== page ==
Voting experts in Florida, the national epicenter of electoral suspense, have one concern above all others as they prepare for the 2018 election.
Efforts by Russian hackers to attack computers in Florida last fall failed, but that shed light on potential vulnerabilities of an election system managed locally and in mostly small counties with limited technological resources.
“It’s the main topic of conversation,” said Pinellas County Supervisor of Elections Deborah Clark at a conference of election supervisors. “I just don’t think you can have too many people looking at this stuff.”
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As Clark and dozens of her colleagues mingled at the Omni Champions Gate near Walt Disney World on Tuesday, they said they are more security-conscious than ever. On Thursday, officials will attend a seminar titled “Election Integrity in the Current Political and Media Environment.”
Nearly two decades ago, Florida was thrust into unprecedented scrutiny of its voting system after a deadlocked 2000 presidential election. The stuff of books, movies and monologues, it largely came down to punch-card ballots and those chads that left voters’ intentions hanging, too.
The new threat is seen as far more sinister because it’s blamed on a hostile foreign power, and it’s much harder to see.
The first of two Russian hacking attempts in Florida last August targeted VR Systems, a 25-year-old vendor of voting equipment software based in Tallahassee that serves 64 of the state’s 67 counties and does business in several other states.
A leaked report by the National Security Agency, which cited the Kremlin’s involvement, said the would-be hackers likely penetrated VR’s email system to reach counties using a tactic known as phishing.
On Tuesday, VR Systems’ chief operating officer Ben Martin told the Herald/Times at the conference that this hack failed.
“We were not compromised during that phishing campaign,” Martin said.
According to the NSA report, the hackers then created spoof email accounts designed to resemble VR Systems’ own accounts and fired off malicious “spear-phishing” messages to 122 election officials, including some in Florida.
The first of two Russian hack attempts in Florida last August targeted VR Systems, a vendor of voting equipment software based in Tallahassee. Ben Martin, VR Systems’ chief operating officer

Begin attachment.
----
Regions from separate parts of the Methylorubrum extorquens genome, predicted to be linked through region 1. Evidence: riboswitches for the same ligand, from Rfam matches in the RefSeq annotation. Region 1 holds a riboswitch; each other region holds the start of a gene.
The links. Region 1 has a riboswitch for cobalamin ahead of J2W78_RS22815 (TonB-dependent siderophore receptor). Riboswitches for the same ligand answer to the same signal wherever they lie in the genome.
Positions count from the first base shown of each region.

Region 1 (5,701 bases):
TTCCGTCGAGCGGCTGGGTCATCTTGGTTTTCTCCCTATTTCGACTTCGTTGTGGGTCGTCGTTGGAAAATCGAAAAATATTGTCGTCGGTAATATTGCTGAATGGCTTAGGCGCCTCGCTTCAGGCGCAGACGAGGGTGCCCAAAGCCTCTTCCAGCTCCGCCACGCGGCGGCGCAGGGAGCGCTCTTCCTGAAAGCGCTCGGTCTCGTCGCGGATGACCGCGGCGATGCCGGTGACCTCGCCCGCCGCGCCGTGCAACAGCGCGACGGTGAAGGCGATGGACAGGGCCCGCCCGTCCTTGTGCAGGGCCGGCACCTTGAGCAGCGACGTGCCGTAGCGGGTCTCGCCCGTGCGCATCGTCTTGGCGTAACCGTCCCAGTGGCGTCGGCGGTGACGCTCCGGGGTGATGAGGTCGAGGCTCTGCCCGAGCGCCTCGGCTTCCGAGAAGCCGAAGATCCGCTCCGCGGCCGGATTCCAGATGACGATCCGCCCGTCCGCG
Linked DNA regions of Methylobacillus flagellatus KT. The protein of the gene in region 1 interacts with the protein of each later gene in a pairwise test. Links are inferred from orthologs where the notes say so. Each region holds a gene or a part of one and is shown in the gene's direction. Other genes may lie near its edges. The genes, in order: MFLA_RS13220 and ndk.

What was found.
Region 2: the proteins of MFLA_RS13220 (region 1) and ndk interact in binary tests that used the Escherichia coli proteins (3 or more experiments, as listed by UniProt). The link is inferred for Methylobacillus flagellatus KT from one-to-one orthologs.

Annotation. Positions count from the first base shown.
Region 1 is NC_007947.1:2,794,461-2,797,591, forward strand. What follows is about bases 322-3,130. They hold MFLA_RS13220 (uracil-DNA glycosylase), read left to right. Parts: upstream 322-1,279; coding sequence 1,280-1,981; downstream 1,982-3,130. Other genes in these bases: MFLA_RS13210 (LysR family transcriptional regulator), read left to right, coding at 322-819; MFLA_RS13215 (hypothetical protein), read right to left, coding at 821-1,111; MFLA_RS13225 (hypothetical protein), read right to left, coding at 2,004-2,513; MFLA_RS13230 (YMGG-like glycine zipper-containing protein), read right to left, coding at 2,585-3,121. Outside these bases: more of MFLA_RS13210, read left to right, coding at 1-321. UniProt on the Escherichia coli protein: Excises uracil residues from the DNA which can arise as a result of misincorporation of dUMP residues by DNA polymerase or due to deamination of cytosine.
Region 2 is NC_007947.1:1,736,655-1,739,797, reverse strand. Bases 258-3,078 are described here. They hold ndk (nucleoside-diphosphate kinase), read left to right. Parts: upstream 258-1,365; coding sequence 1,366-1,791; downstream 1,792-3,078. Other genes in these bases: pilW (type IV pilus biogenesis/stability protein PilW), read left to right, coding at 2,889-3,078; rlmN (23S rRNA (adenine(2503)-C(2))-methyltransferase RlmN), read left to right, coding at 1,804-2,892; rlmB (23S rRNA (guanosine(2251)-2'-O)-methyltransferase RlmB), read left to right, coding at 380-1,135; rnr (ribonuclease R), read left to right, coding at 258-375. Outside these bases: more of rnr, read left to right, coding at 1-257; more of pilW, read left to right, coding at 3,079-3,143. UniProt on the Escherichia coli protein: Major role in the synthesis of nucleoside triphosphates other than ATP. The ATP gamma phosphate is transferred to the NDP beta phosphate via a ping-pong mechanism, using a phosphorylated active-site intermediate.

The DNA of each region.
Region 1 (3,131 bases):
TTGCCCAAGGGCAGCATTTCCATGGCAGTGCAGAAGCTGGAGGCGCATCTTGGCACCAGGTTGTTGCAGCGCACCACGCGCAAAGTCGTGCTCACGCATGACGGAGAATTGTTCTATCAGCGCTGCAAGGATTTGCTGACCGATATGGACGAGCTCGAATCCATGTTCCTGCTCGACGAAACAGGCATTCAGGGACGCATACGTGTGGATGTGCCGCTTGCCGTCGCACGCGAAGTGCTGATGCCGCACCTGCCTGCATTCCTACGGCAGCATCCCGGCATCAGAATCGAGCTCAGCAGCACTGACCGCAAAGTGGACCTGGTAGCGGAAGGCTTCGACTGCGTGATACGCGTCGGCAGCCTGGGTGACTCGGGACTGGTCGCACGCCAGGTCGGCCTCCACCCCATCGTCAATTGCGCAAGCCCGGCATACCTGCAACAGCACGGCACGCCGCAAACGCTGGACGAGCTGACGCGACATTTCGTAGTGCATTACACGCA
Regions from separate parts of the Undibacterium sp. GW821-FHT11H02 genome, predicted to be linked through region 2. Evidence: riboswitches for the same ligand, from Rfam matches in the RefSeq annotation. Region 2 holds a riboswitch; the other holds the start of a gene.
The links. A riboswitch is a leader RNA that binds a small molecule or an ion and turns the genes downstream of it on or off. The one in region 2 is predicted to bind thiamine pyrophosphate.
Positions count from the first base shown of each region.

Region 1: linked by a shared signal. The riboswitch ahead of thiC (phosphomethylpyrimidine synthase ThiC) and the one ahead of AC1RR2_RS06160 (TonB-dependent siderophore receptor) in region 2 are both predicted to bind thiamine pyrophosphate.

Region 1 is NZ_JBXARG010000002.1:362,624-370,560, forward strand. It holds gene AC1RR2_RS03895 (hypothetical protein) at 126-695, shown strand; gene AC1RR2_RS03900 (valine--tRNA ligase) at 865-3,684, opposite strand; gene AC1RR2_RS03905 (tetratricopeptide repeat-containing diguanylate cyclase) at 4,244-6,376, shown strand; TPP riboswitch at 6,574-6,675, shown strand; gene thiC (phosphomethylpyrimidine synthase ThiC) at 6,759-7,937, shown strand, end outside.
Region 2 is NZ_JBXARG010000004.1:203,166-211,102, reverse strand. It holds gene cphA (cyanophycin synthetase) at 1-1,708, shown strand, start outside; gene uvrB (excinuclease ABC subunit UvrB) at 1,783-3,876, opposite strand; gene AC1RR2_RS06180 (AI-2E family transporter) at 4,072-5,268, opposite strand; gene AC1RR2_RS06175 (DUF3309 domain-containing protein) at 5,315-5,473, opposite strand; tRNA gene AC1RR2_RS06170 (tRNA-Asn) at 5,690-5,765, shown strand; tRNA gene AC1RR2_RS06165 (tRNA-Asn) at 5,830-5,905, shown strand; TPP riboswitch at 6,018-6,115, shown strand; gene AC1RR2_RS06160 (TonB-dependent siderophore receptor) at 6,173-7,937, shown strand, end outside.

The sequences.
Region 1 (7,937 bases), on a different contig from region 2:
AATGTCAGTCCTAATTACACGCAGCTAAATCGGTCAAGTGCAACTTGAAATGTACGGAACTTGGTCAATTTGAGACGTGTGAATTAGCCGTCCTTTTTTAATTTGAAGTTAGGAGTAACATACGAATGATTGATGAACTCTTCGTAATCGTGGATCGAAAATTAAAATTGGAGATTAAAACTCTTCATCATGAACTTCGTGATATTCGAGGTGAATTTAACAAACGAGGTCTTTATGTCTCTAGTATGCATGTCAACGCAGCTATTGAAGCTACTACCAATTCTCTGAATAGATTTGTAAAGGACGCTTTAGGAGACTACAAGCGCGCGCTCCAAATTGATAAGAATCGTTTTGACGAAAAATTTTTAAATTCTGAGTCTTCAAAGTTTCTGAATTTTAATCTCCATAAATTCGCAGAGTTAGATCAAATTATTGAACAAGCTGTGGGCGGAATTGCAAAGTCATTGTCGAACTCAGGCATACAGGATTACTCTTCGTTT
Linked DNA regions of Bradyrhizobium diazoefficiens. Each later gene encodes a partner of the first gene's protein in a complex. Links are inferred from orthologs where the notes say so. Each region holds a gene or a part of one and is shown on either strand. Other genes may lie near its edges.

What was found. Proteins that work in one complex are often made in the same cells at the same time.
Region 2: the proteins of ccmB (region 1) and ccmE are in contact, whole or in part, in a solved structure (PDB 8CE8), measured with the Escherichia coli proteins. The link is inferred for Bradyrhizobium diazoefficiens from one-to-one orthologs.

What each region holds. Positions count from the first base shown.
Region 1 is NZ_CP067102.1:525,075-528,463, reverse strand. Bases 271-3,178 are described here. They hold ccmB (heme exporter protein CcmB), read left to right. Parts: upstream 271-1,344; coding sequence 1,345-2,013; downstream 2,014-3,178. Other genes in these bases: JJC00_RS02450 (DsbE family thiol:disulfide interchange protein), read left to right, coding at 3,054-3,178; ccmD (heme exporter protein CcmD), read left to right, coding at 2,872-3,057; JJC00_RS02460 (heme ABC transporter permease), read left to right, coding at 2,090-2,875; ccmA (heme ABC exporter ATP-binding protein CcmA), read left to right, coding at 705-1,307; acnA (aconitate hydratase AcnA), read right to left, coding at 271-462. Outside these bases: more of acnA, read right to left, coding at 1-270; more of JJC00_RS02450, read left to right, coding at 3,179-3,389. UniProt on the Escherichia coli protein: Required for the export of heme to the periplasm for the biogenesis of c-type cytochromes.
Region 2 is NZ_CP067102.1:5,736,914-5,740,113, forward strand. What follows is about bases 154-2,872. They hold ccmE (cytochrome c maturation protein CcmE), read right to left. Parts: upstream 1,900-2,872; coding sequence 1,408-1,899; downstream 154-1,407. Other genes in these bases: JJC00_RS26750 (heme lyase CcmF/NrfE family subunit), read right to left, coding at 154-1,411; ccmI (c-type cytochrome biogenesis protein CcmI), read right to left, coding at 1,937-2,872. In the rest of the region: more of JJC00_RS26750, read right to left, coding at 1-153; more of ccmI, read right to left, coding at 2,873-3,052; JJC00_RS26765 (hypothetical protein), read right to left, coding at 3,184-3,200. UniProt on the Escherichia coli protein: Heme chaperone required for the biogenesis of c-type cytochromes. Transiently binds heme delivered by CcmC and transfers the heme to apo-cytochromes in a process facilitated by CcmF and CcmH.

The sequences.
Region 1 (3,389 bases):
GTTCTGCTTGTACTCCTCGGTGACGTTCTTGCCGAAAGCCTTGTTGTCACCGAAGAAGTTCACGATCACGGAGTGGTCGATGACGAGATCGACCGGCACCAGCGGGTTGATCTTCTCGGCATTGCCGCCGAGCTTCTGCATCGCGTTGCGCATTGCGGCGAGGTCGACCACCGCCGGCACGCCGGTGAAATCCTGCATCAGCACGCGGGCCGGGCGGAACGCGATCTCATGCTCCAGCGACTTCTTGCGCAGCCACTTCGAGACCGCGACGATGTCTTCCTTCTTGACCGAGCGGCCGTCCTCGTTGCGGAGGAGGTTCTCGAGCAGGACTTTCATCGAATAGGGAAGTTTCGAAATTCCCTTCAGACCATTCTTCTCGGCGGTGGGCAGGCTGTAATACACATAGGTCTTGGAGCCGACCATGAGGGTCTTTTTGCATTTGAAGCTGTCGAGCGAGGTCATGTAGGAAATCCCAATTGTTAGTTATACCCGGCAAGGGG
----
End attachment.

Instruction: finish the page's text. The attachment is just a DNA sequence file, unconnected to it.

Florida’s electronic system of counting votes is not connected to the Internet, and it’s separate from voter registration data. VR Systems has no role in counting ballots in Florida. The FBI and Department of Homeland Security opened an investigation, but Martin said he learned of the probe from county clients, not the federal agencies.
Martin said VR Systems did not survey counties on how they reacted to the suspicious emails. He said that’s the responsibility of the counties and their own IT staffers.
“We didn’t necessarily want to know unless they wanted to share that with us,” Martin said, expressing their concern about media leaks.
Even as he vowed his company’s system had not been successfully breached, Martin did warn that there’s no such thing as “totally secure” in today’s world.
“If anybody tells you they’re secure, don’t believe them,” Martin said. “There are just different gradients of security.”
One lingering unknown is how the Russian hackers got the email addresses of 122 election officials across the country.
VR Systems says all were online but at least one election supervisor is skeptical.
“There are a couple of missing links here,” Hillsborough Supervisor Craig Latimer told the Associated Press. He declined to elaborate.
No publicly disclosed evidence shows that any county was breached. But on Tuesday, Florida supervisors stressed the importance of ensuring that any lingering anxiety be eased before the next statewide election cycle in 2018.
“Our success depends on having the trust of voters,” said Mark Earley, supervisor of elections for Tallahassee’s Leon County. “If that trust is lost, it’s almost impossible to regain.”
To give historical perspective to today’s cyber threats, Theresa LePore, who ran Palm Beach County’s elections office during the presidential recount in 2000, spoke of her own traumatizing experience.
Many of today’s election supervisors were not in office during the historic 36-day siege of manual recounts, hanging chads and the notorious “butterfly ballot,” produced by LePore’s office. Some Democrats said the design was so confusing that they mistakenly voted for Pat Buchanan, not Al Gore, in an election that a 5-4 U.S. Supreme Court decided in favor of George W. Bush.
LePore, who is working on a book about her 2000 experience, noted that the “facing page” ballot, as it was known, was approved by both parties and candidates, but that is largely forgotten.
“Document, document, document,” LePore told the crowd of election officials as footage showed angry demonstrators in South Florida and bleary-eyed canvassing board members holding paper ballots up to the light.
“Have an emergency plan in place. You may think it may never happen to you,” LePore warned them. “When you do have something happen, try to be as transparent as possible.”
Contact Steve Bousquet at firstname.lastname@example.org. Follow @stevebousquet.